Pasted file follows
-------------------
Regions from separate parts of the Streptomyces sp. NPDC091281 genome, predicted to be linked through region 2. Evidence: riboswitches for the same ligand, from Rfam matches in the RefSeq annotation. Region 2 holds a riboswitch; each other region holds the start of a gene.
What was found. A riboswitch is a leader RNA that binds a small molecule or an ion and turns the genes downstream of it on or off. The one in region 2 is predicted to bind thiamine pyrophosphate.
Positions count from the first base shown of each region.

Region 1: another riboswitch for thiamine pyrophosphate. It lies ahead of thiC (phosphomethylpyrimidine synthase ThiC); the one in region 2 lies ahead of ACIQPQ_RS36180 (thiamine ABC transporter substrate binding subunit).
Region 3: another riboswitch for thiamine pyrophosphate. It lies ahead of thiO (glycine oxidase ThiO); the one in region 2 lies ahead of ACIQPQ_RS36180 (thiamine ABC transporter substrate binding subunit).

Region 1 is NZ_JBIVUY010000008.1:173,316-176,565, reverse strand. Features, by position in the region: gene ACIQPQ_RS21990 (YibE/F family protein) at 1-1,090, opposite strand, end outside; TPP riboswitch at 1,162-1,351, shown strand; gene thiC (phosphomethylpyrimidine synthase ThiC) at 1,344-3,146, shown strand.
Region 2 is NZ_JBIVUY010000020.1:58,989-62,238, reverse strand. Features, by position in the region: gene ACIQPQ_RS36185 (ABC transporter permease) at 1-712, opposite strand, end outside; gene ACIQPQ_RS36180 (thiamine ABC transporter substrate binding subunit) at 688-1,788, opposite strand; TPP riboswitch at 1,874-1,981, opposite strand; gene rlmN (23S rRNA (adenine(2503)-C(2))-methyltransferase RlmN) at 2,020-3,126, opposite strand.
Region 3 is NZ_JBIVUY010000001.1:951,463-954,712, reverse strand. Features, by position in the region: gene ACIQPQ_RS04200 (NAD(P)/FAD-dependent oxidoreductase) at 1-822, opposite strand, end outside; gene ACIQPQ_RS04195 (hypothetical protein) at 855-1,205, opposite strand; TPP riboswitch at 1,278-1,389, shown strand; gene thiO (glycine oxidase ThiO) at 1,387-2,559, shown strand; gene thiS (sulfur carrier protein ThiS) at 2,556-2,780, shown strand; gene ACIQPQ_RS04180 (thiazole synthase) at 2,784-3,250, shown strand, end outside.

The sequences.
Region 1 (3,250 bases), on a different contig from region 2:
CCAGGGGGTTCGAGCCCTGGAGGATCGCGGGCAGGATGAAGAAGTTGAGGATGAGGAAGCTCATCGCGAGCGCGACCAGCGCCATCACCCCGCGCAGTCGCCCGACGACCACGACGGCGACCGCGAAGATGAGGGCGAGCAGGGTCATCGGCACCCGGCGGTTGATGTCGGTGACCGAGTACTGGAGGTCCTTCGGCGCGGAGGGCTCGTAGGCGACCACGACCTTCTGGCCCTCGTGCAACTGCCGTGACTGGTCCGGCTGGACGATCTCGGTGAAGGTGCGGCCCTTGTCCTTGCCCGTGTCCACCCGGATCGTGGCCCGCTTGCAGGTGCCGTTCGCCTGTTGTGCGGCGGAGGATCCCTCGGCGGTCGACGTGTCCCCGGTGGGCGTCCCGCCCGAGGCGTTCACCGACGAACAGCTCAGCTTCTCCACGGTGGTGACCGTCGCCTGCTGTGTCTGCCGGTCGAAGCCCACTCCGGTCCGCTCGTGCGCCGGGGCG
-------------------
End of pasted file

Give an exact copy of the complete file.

Regions from separate parts of the Streptomyces sp. NPDC091281 genome, predicted to be linked through region 2. Evidence: riboswitches for the same ligand, from Rfam matches in the RefSeq annotation. Region 2 holds a riboswitch; each other region holds the start of a gene.
What was found. A riboswitch is a leader RNA that binds a small molecule or an ion and turns the genes downstream of it on or off. The one in region 2 is predicted to bind thiamine pyrophosphate.
Positions count from the first base shown of each region.

Region 1: another riboswitch for thiamine pyrophosphate. It lies ahead of thiC (phosphomethylpyrimidine synthase ThiC); the one in region 2 lies ahead of ACIQPQ_RS36180 (thiamine ABC transporter substrate binding subunit).
Region 3: another riboswitch for thiamine pyrophosphate. It lies ahead of thiO (glycine oxidase ThiO); the one in region 2 lies ahead of ACIQPQ_RS36180 (thiamine ABC transporter substrate binding subunit).

Region 1 is NZ_JBIVUY010000008.1:173,316-176,565, reverse strand. Features, by position in the region: gene ACIQPQ_RS21990 (YibE/F family protein) at 1-1,090, opposite strand, end outside; TPP riboswitch at 1,162-1,351, shown strand; gene thiC (phosphomethylpyrimidine synthase ThiC) at 1,344-3,146, shown strand.
Region 2 is NZ_JBIVUY010000020.1:58,989-62,238, reverse strand. Features, by position in the region: gene ACIQPQ_RS36185 (ABC transporter permease) at 1-712, opposite strand, end outside; gene ACIQPQ_RS36180 (thiamine ABC transporter substrate binding subunit) at 688-1,788, opposite strand; TPP riboswitch at 1,874-1,981, opposite strand; gene rlmN (23S rRNA (adenine(2503)-C(2))-methyltransferase RlmN) at 2,020-3,126, opposite strand.
Region 3 is NZ_JBIVUY010000001.1:951,463-954,712, reverse strand. Features, by position in the region: gene ACIQPQ_RS04200 (NAD(P)/FAD-dependent oxidoreductase) at 1-822, opposite strand, end outside; gene ACIQPQ_RS04195 (hypothetical protein) at 855-1,205, opposite strand; TPP riboswitch at 1,278-1,389, shown strand; gene thiO (glycine oxidase ThiO) at 1,387-2,559, shown strand; gene thiS (sulfur carrier protein ThiS) at 2,556-2,780, shown strand; gene ACIQPQ_RS04180 (thiazole synthase) at 2,784-3,250, shown strand, end outside.

The sequences.
Region 1 (3,250 bases), on a different contig from region 2:
CCAGGGGGTTCGAGCCCTGGAGGATCGCGGGCAGGATGAAGAAGTTGAGGATGAGGAAGCTCATCGCGAGCGCGACCAGCGCCATCACCCCGCGCAGTCGCCCGACGACCACGACGGCGACCGCGAAGATGAGGGCGAGCAGGGTCATCGGCACCCGGCGGTTGATGTCGGTGACCGAGTACTGGAGGTCCTTCGGCGCGGAGGGCTCGTAGGCGACCACGACCTTCTGGCCCTCGTGCAACTGCCGTGACTGGTCCGGCTGGACGATCTCGGTGAAGGTGCGGCCCTTGTCCTTGCCCGTGTCCACCCGGATCGTGGCCCGCTTGCAGGTGCCGTTCGCCTGTTGTGCGGCGGAGGATCCCTCGGCGGTCGACGTGTCCCCGGTGGGCGTCCCGCCCGAGGCGTTCACCGACGAACAGCTCAGCTTCTCCACGGTGGTGACCGTCGCCTGCTGTGTCTGCCGGTCGAAGCCCACTCCGGTCCGCTCGTGCGCCGGGGCG